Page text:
Wednesday 16 June 2010

The Very Model of a Modern EF Server

One of my particular ‘things’ is about how Servers look. Although I accept that nowadays they are unlikely to be clerics in the technical sense, it has always seemed to me that they should not – to put it at its lowest – distract the congregation; which means that they should at least maintain clerical standards of appearance.

I’m sure we’ve all see the brightly-coloured trainers, underneath blue jeans, showing beneath a rather-too-short polyester ‘cassock-alb’ – probably with an equally brightly-coloured shirt showing at the neck: indeed, there are times when I think that these monstrosities are the ‘uniform’ of some Novus Ordo parishes.

Servers of the Extraordinary Form, though, have a much easier time of it, because we are bound to conform to the general rules about clerical dress; that is to say cassock and surplice (cotta).

I don’t want to discuss what style of cassock and surplice one should wear; that will usually (and properly) be a matter of local custom; but they should fit. A cassock which is too short looks silly and shows off one’s street clothes; one which is too long endangers the dignity of the ceremonies by making a trip all-too-likely !

More important, though, are a few comments about other aspects of one’s attire; what goes under one’s clerical garb.

First, shoes. These must be black, clean, and conservative in style. I’m not saying they have to be of any particular style; they may be lace-up or slip on, they may even have inconspicuous buckles; but what they must not do is attract attention – and brown shoes, worse still trainers, under a cassock will do that faster than anything.

Socks should also be black – and plain. Those with cartoon characters, or witty remarks, embroidered on the ankles should be saved for other occasions.

Trousers can also be a problem. Three inches of blue denim below one’s cassock is a distraction to the congregation; and particularly for adults, there is much merit in wearing knee socks, and either swapping one’s trousers for shorts, or rolling them up, before serving.

The final issue is the neckline. In Rome – indeed much of Italy – it is quite normal for (at least adult) servers to wear a ‘Roman Collar’ under the cassock, even if they are not ordained; but I quite accept that in most countries this would cause confusion.

However, it seems to me that there are two other solutions which are perfectly workable, and which don’t cause that sort of problem.

Either one can wear a shirt with an ordinary white collar, and simply slip a black stock into it in place of one’s tie (basically the ‘seminarian’s collar’ of olden days), or servers can have what amounts to a white cravat which they can tie around their necks above whatever shirt they have one, so that there is a white ‘neckcloth’ visible at the neckline of the cassock, but one which is obviously not a clerical collar.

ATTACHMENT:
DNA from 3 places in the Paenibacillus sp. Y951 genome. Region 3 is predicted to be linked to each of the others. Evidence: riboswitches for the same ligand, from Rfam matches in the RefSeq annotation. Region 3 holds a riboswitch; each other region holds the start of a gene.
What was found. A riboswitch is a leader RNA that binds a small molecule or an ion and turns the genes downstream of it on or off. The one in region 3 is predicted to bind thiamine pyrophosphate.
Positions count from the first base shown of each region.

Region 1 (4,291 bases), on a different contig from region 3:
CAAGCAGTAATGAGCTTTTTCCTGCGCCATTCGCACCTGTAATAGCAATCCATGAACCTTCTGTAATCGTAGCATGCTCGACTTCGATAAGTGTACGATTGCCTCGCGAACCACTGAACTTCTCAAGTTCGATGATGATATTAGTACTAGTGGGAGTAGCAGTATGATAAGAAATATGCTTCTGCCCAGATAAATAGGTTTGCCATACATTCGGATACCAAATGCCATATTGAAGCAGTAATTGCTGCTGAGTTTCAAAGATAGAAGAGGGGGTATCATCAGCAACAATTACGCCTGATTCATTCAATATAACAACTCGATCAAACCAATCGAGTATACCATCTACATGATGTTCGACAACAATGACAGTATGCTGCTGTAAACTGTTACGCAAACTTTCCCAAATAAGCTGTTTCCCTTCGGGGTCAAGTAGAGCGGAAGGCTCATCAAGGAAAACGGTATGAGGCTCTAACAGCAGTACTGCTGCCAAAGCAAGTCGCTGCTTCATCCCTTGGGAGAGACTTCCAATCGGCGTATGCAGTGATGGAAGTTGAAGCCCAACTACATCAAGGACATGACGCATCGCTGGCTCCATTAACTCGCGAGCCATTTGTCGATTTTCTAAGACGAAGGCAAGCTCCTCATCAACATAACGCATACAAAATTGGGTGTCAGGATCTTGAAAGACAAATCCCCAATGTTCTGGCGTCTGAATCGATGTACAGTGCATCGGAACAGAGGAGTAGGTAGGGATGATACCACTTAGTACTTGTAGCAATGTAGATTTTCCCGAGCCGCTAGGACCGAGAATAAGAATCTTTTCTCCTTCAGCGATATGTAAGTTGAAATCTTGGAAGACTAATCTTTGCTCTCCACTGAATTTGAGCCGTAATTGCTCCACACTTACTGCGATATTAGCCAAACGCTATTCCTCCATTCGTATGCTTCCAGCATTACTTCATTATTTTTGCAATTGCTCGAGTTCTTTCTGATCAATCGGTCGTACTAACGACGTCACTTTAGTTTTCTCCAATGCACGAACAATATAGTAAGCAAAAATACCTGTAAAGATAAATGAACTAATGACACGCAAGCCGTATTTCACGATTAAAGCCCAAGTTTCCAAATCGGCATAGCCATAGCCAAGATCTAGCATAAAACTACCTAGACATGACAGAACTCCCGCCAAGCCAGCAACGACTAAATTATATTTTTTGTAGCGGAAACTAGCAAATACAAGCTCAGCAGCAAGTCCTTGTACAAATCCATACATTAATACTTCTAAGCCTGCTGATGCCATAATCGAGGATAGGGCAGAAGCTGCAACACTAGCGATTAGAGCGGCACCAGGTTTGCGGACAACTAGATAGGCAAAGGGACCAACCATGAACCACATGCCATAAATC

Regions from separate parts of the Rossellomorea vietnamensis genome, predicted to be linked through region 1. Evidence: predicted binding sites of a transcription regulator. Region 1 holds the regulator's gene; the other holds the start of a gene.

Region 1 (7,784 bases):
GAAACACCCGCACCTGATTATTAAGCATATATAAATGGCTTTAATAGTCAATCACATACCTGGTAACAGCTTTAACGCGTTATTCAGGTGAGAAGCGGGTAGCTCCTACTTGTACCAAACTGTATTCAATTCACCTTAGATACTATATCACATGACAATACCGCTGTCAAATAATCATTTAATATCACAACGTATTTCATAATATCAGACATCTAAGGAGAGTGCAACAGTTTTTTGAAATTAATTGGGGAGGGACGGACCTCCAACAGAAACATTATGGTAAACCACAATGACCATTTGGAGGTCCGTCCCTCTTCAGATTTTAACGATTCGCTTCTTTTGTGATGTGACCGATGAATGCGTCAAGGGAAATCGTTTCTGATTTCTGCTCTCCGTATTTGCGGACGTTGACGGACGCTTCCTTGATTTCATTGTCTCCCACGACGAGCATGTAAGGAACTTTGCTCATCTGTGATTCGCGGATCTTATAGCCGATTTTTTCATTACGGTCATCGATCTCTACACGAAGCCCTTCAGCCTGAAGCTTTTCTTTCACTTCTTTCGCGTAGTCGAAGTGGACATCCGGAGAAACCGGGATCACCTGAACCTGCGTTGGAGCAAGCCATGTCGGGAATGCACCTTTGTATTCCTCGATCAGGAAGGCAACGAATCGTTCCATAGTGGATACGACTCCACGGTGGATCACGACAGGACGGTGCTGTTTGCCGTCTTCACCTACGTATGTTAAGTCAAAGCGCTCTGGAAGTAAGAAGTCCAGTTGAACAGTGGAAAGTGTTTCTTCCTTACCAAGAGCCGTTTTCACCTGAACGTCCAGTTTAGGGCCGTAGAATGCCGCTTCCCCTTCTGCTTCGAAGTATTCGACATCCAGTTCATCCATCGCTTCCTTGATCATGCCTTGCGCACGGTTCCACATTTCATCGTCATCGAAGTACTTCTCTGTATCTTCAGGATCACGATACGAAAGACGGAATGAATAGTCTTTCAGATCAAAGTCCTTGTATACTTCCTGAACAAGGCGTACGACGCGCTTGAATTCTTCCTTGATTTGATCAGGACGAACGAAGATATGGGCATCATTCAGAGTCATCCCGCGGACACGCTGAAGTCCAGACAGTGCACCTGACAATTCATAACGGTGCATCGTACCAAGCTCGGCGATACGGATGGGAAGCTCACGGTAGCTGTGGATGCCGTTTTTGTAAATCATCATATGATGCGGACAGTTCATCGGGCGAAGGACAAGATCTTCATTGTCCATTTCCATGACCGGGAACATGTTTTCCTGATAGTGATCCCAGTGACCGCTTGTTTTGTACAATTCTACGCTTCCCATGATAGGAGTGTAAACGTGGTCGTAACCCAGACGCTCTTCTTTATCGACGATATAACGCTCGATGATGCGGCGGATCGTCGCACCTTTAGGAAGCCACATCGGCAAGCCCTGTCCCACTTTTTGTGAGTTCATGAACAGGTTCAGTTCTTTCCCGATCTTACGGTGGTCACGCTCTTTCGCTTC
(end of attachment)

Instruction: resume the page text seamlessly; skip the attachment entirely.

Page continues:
I’m sure that some people will think I’m being inordinately fussy making such suggestions: but it seems to me that the first step in serving at the Altar of God is to be prepared to take pains to ensure that one looks as though one believes that it is the very great privilege that it actually is.

Fr Heenan (as he then was) said in ‘The People’s Priest’ : ‘If we recall the day of our first Mass we shall remember the care with which we prepared ourselves body and soul. The Mass we offer each morning is just as important as our first Mass. If there could be any degree of importance I am inclined to say that the last of our Masses will be the most important of them all. And any day may be our last. To be honest with ourselves we must also admit that if the circumstances make a particular Mass of special importance we see to it that we are well groomed . . . occasions such as these would be considered sufficiently important for us to make a careful toilet. If our Faith is strong and our reverence deep every Mass for us will be a highly important occasion.’
 For the devout server, every Mass is an important occasion, and a great privilege: and it is also all-too-often the case that there is little opportunity for making any deep spiritual preparation before it, as there is so much we have to do in preparing for the Mass. The least we can do, then, is to make that ‘remote preparation’ which is involved in grooming ourselves carefully for the service of God which will show Him how much we value the opportunity to approach Him so closely, and serve Him so nearly.

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